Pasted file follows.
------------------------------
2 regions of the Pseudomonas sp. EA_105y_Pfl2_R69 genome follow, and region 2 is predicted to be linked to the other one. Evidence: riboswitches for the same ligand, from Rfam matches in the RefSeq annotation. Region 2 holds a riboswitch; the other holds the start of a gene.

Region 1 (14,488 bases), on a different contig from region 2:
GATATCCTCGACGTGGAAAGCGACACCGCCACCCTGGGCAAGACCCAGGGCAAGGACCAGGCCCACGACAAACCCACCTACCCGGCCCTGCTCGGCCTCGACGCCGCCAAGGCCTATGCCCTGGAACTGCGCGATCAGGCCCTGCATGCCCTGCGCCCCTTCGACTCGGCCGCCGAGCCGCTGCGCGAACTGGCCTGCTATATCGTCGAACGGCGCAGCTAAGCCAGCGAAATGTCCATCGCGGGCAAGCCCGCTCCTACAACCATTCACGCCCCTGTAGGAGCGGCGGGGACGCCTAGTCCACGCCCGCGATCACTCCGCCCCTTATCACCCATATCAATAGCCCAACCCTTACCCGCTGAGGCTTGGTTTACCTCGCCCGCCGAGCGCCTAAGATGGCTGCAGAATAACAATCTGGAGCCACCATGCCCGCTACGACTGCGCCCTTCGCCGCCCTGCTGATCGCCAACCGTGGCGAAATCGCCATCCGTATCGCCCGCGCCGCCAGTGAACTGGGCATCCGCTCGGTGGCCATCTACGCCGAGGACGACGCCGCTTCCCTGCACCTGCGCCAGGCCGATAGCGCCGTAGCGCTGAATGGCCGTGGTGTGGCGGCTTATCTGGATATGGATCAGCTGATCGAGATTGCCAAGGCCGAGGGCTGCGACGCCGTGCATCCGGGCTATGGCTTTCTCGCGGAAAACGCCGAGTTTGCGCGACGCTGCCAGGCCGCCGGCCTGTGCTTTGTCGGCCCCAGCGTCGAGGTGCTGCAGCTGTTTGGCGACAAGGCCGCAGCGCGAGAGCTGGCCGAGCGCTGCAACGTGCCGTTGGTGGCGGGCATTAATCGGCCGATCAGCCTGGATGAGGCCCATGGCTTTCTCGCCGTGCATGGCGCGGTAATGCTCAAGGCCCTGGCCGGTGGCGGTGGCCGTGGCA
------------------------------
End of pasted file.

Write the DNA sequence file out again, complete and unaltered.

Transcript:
2 regions of the Pseudomonas sp. EA_105y_Pfl2_R69 genome follow, and region 2 is predicted to be linked to the other one. Evidence: riboswitches for the same ligand, from Rfam matches in the RefSeq annotation. Region 2 holds a riboswitch; the other holds the start of a gene.

Region 1 (14,488 bases), on a different contig from region 2:
GATATCCTCGACGTGGAAAGCGACACCGCCACCCTGGGCAAGACCCAGGGCAAGGACCAGGCCCACGACAAACCCACCTACCCGGCCCTGCTCGGCCTCGACGCCGCCAAGGCCTATGCCCTGGAACTGCGCGATCAGGCCCTGCATGCCCTGCGCCCCTTCGACTCGGCCGCCGAGCCGCTGCGCGAACTGGCCTGCTATATCGTCGAACGGCGCAGCTAAGCCAGCGAAATGTCCATCGCGGGCAAGCCCGCTCCTACAACCATTCACGCCCCTGTAGGAGCGGCGGGGACGCCTAGTCCACGCCCGCGATCACTCCGCCCCTTATCACCCATATCAATAGCCCAACCCTTACCCGCTGAGGCTTGGTTTACCTCGCCCGCCGAGCGCCTAAGATGGCTGCAGAATAACAATCTGGAGCCACCATGCCCGCTACGACTGCGCCCTTCGCCGCCCTGCTGATCGCCAACCGTGGCGAAATCGCCATCCGTATCGCCCGCGCCGCCAGTGAACTGGGCATCCGCTCGGTGGCCATCTACGCCGAGGACGACGCCGCTTCCCTGCACCTGCGCCAGGCCGATAGCGCCGTAGCGCTGAATGGCCGTGGTGTGGCGGCTTATCTGGATATGGATCAGCTGATCGAGATTGCCAAGGCCGAGGGCTGCGACGCCGTGCATCCGGGCTATGGCTTTCTCGCGGAAAACGCCGAGTTTGCGCGACGCTGCCAGGCCGCCGGCCTGTGCTTTGTCGGCCCCAGCGTCGAGGTGCTGCAGCTGTTTGGCGACAAGGCCGCAGCGCGAGAGCTGGCCGAGCGCTGCAACGTGCCGTTGGTGGCGGGCATTAATCGGCCGATCAGCCTGGATGAGGCCCATGGCTTTCTCGCCGTGCATGGCGCGGTAATGCTCAAGGCCCTGGCCGGTGGCGGTGGCCGTGGCA